Physical Growth and Endocrinal Disorders during Pubertal Maturation in Girls with Epilepsy
Article first published online: 24 AUG 2004
Volume 45, Issue 9, pages 1106–1115, September 2004
How to Cite
El-Khayat, H. A., Abd El-Basset, F. Z., Tomoum, H. Y., Tohamy, S. M., Zaky, A. A., Mohamed, M. S., Hakky, S. M., Barbary, N. S. E. and Nassef, N. M. (2004), Physical Growth and Endocrinal Disorders during Pubertal Maturation in Girls with Epilepsy. Epilepsia, 45: 1106–1115. doi: 10.1111/j.0013-9580.2004.66303.x
- Issue published online: 24 AUG 2004
- Article first published online: 24 AUG 2004
- Accepted May 9, 2004.
- Androgenic hormones;
- Endocrine functions
Summary: Purpose: This study investigated the effect of epilepsy and/or antiepileptic drugs (AEDs) on the physical growth, pubertal development, and androgenic status of girls with epilepsy between ages 8 and 18 years.
Methods: Sixty-six female patients with epilepsy, their mean ages 13.47 ± 3.5 years, were included. Anthropometric measurements, staging of pubertal maturation, and clinical manifestations of hyperandrogenism were assessed, as well as measurement of serum levels of testosterone, dehydroepiandrosterone sulfate (DHEAS), sex hormone–binding globulin (SHBG), and free androgen index (FAI). Of the included patients, 44 had transabdominal ultrasonic examination of the ovaries and fasting serum insulin levels were measured. Forty healthy age-matched females served as a control group.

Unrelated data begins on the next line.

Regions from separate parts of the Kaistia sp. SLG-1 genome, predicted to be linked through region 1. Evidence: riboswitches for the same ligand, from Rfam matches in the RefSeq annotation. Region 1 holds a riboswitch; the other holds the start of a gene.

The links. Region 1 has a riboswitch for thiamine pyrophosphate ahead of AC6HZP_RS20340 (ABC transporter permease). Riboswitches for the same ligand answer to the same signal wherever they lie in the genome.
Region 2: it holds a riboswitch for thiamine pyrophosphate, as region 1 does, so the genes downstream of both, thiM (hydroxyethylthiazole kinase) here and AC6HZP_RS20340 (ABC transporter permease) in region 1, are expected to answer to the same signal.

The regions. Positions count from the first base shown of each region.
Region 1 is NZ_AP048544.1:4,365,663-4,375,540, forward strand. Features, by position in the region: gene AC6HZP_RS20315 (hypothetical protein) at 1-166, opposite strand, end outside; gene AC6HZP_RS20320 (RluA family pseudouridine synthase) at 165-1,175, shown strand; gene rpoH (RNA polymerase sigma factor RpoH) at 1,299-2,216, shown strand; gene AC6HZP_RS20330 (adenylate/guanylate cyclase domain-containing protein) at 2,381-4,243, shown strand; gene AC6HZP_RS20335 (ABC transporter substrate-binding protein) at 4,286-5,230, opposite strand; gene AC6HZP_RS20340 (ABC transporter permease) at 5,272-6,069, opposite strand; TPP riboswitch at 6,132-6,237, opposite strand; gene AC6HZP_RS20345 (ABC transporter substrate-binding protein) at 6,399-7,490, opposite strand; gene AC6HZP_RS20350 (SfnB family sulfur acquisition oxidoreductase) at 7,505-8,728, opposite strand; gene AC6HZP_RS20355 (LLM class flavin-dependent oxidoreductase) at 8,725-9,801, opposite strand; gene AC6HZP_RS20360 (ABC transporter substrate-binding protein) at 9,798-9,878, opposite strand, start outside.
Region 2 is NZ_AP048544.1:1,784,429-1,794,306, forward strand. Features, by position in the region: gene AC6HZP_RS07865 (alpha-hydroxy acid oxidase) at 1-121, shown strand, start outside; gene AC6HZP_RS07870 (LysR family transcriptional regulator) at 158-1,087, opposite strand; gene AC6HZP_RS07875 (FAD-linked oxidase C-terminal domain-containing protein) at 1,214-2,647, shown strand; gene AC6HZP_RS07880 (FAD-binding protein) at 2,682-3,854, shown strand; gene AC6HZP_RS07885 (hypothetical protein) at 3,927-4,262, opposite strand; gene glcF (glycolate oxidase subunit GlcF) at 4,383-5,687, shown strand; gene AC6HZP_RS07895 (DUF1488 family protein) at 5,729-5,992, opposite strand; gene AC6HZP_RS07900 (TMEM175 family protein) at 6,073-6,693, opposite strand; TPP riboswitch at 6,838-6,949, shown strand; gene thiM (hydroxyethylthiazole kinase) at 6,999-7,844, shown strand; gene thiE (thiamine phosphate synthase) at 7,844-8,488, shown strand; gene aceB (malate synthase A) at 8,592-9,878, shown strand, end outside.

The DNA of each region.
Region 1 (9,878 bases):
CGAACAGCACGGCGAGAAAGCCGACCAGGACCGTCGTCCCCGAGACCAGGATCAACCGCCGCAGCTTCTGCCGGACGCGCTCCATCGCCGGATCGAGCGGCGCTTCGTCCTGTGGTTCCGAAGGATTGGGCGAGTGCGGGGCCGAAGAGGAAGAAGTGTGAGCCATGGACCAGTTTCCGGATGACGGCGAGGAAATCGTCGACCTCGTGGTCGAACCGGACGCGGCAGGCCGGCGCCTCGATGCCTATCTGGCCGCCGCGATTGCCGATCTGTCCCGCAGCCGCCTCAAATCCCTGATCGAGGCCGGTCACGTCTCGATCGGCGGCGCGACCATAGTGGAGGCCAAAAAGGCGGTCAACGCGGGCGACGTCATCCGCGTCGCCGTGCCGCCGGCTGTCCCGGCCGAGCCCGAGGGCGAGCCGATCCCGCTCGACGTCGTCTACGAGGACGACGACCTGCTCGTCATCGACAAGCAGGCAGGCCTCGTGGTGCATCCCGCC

Results: Patients showed reduced mean height percentile compared with controls (z = 2.07; p = 0.04), which was negatively correlated with the duration of their epilepsy. Patients showed increased frequency of obesity, especially postpubertal girls taking valproate (VPA; 67%), who also showed higher insulin levels (t = 8.01; p = 0.0003). Patients showed increased frequency of clinical hyperandrogenemia in the different stages of puberty. High levels of testosterone and DHEAS were found in female patients with epilepsy, especially pubertal and postpubertal girls. Hyperandrogenism (clinical and/or laboratory) was most affected by the types of AEDs, with higher incidence in patients taking VPA compared with those taking enzyme-inducing AEDs (χ2= 9.16; p = 0.01). Eighteen percent of the patients were diagnosed as having polycystic ovary syndrome (PCOS). No difference was found in the types of seizures, degree of seizure control, type of AEDs, or insulin levels between patients with and those without PCOS.
Conclusions: Longer duration of the disease has a negative impact on the stature of female patients with epilepsy. Postpubertal girls taking VPA are more liable to obesity, which is associated with increased incidence of hyperinsulinemia. Clinical and/or laboratory evidence of hyperandrogenism is seen at a high frequency in patients, especially with the use of VPA. Furthermore, female patients with epilepsy especially in the postpubertal stage of sexual maturation, have a high prevalence of PCOS, independent of the type of AED or the characteristics of the epilepsy disorder.